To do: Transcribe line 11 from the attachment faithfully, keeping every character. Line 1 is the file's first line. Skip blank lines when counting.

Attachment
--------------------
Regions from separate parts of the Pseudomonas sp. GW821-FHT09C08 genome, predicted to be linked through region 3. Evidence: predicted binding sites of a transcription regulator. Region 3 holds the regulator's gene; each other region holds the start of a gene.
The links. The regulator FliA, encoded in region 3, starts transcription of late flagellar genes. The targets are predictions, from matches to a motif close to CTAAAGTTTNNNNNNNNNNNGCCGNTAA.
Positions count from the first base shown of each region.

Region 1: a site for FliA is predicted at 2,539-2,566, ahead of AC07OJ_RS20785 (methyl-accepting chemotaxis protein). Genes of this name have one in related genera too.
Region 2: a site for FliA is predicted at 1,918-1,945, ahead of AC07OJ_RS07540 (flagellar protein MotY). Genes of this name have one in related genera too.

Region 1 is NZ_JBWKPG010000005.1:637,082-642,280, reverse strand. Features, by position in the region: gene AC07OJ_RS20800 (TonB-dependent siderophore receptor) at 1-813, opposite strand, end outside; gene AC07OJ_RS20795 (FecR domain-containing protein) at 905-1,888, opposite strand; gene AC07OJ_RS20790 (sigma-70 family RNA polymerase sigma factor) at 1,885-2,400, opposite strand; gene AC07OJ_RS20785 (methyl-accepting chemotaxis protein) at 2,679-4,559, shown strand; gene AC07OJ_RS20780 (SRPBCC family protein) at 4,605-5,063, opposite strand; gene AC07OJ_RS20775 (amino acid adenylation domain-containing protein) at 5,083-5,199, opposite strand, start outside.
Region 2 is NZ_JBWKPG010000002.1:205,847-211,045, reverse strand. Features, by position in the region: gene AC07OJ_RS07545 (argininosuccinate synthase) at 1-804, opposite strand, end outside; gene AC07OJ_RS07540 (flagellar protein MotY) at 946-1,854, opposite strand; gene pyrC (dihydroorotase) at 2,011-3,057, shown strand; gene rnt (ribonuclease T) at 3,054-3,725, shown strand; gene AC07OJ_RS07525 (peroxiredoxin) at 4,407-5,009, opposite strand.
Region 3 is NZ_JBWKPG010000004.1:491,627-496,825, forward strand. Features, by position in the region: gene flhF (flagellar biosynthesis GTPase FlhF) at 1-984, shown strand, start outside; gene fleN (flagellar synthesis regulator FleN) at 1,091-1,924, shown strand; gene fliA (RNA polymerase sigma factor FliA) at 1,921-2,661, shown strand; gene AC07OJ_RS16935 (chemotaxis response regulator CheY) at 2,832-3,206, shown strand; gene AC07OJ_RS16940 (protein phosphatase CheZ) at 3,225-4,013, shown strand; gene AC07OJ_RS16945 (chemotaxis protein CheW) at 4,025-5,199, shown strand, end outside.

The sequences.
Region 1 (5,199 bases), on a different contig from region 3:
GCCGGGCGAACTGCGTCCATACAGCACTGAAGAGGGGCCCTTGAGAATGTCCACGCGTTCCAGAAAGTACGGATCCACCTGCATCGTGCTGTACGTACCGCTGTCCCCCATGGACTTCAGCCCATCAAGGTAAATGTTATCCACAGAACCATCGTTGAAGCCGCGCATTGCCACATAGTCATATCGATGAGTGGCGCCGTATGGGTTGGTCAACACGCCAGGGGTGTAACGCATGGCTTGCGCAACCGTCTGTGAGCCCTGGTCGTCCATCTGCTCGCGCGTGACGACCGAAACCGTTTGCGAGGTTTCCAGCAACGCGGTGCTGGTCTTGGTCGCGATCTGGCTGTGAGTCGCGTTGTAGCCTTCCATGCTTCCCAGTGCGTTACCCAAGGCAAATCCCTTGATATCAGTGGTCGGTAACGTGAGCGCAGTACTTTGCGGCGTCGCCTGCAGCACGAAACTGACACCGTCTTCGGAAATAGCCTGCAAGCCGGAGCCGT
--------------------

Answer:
GCCGGGCGAACTGCGTCCATACAGCACTGAAGAGGGGCCCTTGAGAATGTCCACGCGTTCCAGAAAGTACGGATCCACCTGCATCGTGCTGTACGTACCGCTGTCCCCCATGGACTTCAGCCCATCAAGGTAAATGTTATCCACAGAACCATCGTTGAAGCCGCGCATTGCCACATAGTCATATCGATGAGTGGCGCCGTATGGGTTGGTCAACACGCCAGGGGTGTAACGCATGGCTTGCGCAACCGTCTGTGAGCCCTGGTCGTCCATCTGCTCGCGCGTGACGACCGAAACCGTTTGCGAGGTTTCCAGCAACGCGGTGCTGGTCTTGGTCGCGATCTGGCTGTGAGTCGCGTTGTAGCCTTCCATGCTTCCCAGTGCGTTACCCAAGGCAAATCCCTTGATATCAGTGGTCGGTAACGTGAGCGCAGTACTTTGCGGCGTCGCCTGCAGCACGAAACTGACACCGTCTTCGGAAATAGCCTGCAAGCCGGAGCCGT